Why You Should Probably Hire A Designer

I don’t care how much you like the cover you created yourself. Or how talented of a photographer you are. Unless you have a lot of experience in graphic design, I would strongly recommend you hire a designer to do your book cover. Don’t jeopardize your success with a sub-par cover.

Components of a Great Cover

Your book cover should be many things. But, in particular, it should be:

  • Eye-catching. This will help you stand out from the crowd and attract new readers.
  • Professional. As mentioned above, you need to have a professional cover. Make sure you’re presenting your work and yourself as professionally as possible.
  • Accurate. There should be no typos in your book title. And further more, it should accurately reflect the content of your book. Look at other books in your genre. If you’re writing a romance, make sure the cover LOOKS and FEELS like a romance cover. The same goes for if you’re writing fantasy, science fiction, literary fiction, non-fiction, etc. You want your reader to know what kind of book they’re getting into just by looking at the cover (this way you head off bad reviews from people who were expecting a fantasy epic but instead got historical fiction).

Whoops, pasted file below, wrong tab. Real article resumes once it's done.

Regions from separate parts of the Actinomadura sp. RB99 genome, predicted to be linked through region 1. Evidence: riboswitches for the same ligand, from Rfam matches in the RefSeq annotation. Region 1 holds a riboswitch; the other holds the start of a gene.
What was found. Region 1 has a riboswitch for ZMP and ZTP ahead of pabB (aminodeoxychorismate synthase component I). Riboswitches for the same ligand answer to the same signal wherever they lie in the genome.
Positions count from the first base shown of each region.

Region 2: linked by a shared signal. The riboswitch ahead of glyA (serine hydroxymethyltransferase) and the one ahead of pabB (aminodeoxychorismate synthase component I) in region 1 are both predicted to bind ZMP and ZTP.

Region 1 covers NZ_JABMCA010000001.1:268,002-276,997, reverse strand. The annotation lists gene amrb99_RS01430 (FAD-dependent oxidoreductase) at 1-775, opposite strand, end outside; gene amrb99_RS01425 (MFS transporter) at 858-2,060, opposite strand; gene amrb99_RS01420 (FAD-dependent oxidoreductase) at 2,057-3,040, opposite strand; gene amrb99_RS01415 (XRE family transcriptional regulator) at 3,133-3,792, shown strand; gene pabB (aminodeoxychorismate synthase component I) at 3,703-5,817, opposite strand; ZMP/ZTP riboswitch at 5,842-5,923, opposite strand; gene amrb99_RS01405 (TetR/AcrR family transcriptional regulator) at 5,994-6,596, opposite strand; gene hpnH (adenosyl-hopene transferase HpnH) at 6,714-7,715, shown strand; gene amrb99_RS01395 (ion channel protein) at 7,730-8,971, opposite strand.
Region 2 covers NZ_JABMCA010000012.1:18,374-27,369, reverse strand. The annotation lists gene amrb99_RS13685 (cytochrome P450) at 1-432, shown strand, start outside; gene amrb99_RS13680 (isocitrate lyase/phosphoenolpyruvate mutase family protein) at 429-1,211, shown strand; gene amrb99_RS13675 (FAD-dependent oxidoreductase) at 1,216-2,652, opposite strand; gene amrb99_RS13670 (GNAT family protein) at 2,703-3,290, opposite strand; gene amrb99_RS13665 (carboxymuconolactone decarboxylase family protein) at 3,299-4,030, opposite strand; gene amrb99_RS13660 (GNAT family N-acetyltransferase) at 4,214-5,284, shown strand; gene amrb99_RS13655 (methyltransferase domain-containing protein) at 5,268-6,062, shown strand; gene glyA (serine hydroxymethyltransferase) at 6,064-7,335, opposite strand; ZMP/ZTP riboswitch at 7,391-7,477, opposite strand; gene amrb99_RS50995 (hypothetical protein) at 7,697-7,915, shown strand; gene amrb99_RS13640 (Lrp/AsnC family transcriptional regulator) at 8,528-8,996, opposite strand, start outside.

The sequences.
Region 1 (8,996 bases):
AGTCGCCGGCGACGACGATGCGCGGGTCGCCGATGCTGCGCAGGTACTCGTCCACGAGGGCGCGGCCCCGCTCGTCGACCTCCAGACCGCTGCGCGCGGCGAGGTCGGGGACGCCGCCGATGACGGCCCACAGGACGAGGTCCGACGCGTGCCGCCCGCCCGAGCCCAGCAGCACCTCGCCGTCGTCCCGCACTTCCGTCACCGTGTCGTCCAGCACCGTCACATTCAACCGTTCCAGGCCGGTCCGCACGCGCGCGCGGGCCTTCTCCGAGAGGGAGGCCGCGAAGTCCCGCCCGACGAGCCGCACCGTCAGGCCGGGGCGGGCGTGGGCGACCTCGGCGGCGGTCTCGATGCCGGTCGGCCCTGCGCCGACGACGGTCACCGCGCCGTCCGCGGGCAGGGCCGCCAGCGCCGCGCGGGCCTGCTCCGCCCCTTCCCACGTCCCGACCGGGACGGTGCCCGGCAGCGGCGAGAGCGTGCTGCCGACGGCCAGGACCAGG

• Formatted Correctly. Make sure that the digital file of your cover meets the correct requirements/specifications for each platform you upload it to. The same goes for submitting your cover for Print On Demand services.

Where to Find Designers

So where do you go to find a great cover design? I have a few recommendations (based on personal experience and word-of-mouth suggestions):